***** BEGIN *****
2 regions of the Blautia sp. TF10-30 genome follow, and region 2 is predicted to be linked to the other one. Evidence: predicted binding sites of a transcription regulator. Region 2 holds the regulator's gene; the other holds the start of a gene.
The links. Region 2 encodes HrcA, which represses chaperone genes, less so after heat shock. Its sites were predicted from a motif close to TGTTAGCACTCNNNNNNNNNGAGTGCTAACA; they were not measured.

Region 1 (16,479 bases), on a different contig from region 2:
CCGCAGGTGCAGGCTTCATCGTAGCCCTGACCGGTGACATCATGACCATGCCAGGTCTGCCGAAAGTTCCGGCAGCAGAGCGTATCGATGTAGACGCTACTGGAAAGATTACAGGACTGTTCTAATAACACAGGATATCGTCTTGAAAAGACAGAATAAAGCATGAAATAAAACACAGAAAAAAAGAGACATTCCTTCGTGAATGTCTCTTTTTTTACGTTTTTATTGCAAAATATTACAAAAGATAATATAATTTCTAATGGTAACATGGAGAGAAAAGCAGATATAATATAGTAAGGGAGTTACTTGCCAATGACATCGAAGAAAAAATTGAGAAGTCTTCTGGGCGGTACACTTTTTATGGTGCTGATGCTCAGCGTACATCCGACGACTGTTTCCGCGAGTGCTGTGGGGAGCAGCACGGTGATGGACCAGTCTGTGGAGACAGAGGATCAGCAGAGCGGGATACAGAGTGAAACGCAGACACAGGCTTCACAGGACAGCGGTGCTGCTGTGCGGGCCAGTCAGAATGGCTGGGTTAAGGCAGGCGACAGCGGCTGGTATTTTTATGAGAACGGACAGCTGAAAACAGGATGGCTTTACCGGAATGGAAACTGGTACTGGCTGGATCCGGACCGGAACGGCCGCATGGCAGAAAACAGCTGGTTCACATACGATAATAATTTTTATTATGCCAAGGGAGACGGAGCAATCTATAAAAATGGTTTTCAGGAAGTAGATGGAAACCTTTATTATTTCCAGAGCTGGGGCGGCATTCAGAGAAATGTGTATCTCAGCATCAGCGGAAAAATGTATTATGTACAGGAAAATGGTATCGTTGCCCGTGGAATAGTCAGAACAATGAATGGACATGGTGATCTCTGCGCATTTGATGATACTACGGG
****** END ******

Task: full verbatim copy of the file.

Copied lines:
2 regions of the Blautia sp. TF10-30 genome follow, and region 2 is predicted to be linked to the other one. Evidence: predicted binding sites of a transcription regulator. Region 2 holds the regulator's gene; the other holds the start of a gene.
The links. Region 2 encodes HrcA, which represses chaperone genes, less so after heat shock. Its sites were predicted from a motif close to TGTTAGCACTCNNNNNNNNNGAGTGCTAACA; they were not measured.

Region 1 (16,479 bases), on a different contig from region 2:
CCGCAGGTGCAGGCTTCATCGTAGCCCTGACCGGTGACATCATGACCATGCCAGGTCTGCCGAAAGTTCCGGCAGCAGAGCGTATCGATGTAGACGCTACTGGAAAGATTACAGGACTGTTCTAATAACACAGGATATCGTCTTGAAAAGACAGAATAAAGCATGAAATAAAACACAGAAAAAAAGAGACATTCCTTCGTGAATGTCTCTTTTTTTACGTTTTTATTGCAAAATATTACAAAAGATAATATAATTTCTAATGGTAACATGGAGAGAAAAGCAGATATAATATAGTAAGGGAGTTACTTGCCAATGACATCGAAGAAAAAATTGAGAAGTCTTCTGGGCGGTACACTTTTTATGGTGCTGATGCTCAGCGTACATCCGACGACTGTTTCCGCGAGTGCTGTGGGGAGCAGCACGGTGATGGACCAGTCTGTGGAGACAGAGGATCAGCAGAGCGGGATACAGAGTGAAACGCAGACACAGGCTTCACAGGACAGCGGTGCTGCTGTGCGGGCCAGTCAGAATGGCTGGGTTAAGGCAGGCGACAGCGGCTGGTATTTTTATGAGAACGGACAGCTGAAAACAGGATGGCTTTACCGGAATGGAAACTGGTACTGGCTGGATCCGGACCGGAACGGCCGCATGGCAGAAAACAGCTGGTTCACATACGATAATAATTTTTATTATGCCAAGGGAGACGGAGCAATCTATAAAAATGGTTTTCAGGAAGTAGATGGAAACCTTTATTATTTCCAGAGCTGGGGCGGCATTCAGAGAAATGTGTATCTCAGCATCAGCGGAAAAATGTATTATGTACAGGAAAATGGTATCGTTGCCCGTGGAATAGTCAGAACAATGAATGGACATGGTGATCTCTGCGCATTTGATGATACTACGGG